type aliases and Id

Lennart Augustsson lennart at augustsson.net
Thu Mar 22 04:00:43 EDT 2007

A very good point.  But that just makes a design that could include  
Id even more intriguing. :)

	-- Lennart

On Mar 22, 2007, at 01:21 , oleg at pobox.com wrote:

> Lennart Augustsson wrote:
>> Ganesh and I were discussing today what would happen if one adds Id
>> as a primitive type constructor.  How much did you have to change the
>> type checker?  Presumably if you need to unify 'm a' with 'a' you now
>> have to set m=Id.
> I wonder if this proposal is a good idea.
> Let us consider the following near-Haskell98 code
>> class C a
>> instance C (m a)
>> instance C Int
> (usually there will be constraints on m. We shall see a useful  
> example of
> this in a moment). This code typechecks under slight and common
> relaxation of the rules on the form of instance head. That example
> will probably typecheck in Haskell'.
> Under the proposal that Id t === t, typechecking
> of this code will require overlapping instances, which quite  
> unlikely to
> make it into Haskell' and is a quite significant and controversial
> extension.
> Speaking of overlapping instances, let's generalize the example to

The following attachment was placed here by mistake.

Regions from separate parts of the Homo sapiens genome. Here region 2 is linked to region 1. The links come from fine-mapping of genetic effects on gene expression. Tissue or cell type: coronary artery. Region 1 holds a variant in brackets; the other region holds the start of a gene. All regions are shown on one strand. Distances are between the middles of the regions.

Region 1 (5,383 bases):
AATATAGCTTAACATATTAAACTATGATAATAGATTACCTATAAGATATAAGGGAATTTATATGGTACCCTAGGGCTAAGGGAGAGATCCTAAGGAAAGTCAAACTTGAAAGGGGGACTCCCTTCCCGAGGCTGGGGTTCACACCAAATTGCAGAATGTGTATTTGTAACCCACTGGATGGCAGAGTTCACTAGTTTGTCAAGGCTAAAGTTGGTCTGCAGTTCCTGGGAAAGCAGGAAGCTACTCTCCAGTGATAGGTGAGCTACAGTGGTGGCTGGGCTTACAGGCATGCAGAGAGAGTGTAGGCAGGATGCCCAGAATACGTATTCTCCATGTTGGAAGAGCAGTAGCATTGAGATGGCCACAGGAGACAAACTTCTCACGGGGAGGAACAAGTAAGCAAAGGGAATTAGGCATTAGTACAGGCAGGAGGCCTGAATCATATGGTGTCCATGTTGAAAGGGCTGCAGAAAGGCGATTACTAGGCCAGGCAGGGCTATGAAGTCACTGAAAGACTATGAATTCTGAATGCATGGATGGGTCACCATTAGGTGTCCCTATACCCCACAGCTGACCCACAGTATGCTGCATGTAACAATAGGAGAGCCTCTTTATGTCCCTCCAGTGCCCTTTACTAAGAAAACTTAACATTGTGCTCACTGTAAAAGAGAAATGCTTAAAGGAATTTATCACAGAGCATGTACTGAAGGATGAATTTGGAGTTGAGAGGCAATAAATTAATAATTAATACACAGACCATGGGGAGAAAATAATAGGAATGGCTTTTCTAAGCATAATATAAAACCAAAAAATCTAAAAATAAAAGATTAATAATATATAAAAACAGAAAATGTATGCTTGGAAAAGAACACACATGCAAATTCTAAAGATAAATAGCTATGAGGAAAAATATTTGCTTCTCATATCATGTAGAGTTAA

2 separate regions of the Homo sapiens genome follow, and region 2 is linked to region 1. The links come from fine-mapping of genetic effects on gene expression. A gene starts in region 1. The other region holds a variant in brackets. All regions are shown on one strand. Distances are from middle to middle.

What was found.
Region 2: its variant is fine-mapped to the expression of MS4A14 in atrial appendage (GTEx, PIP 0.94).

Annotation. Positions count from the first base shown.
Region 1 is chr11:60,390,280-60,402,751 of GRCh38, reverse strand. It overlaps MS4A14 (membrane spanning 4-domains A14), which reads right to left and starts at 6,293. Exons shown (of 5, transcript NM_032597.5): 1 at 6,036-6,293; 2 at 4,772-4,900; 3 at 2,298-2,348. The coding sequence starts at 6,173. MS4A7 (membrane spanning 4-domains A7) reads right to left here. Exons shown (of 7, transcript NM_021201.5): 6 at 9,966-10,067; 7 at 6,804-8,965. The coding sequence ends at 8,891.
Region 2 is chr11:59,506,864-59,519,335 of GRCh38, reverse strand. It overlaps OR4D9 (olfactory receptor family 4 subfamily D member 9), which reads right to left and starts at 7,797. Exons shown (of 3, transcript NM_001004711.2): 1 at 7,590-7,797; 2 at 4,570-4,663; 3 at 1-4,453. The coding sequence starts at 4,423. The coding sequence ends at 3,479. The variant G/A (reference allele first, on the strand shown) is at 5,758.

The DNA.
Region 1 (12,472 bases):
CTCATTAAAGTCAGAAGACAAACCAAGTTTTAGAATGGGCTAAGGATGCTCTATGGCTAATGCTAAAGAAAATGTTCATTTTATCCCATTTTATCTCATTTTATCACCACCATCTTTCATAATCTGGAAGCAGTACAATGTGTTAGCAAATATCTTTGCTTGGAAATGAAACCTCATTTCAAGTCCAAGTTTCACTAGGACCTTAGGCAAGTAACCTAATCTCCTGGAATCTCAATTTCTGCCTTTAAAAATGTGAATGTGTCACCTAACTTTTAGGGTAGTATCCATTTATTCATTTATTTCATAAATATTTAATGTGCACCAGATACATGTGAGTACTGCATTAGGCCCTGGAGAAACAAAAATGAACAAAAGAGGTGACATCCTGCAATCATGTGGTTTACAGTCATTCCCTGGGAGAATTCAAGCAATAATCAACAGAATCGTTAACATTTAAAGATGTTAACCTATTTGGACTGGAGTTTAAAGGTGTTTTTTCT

>> class C a
>> instance C (m a)
>> instance C a
> It does typecheck in current Haskell. Under the Id proposal, this
> example will NOT typecheck, ever. This is because the two instances
> become exact duplicates. Indeed, every type that matches "a" will
> match "m a" (with m = Id) and vice versa. The two instances match the
> same class of types (that is, all of the types).
> Let us come back to our simple example and make it practical.
>> class C a where incr :: a -> a
>> instance (C a, Functor m) => C (m a) where incr = fmap incr
>> instance C Int where incr = succ
>> test = incr (Just [[[1::Int]]])
> the example increments integers deeply embedded in some functorial
> data structures. The operations of this kind are requested from time
> to time on Haskell-Cafe. This code compiles and works (no overlapping
> or undecidable instances are required). Under the Id t === t
> proposal, this example will diverge (perhaps, it will diverge even in
> the compiler). The reason is that the base case cannot be reached; the
> type Int can always be considered as Id Int and so the first instance
> will apply again.
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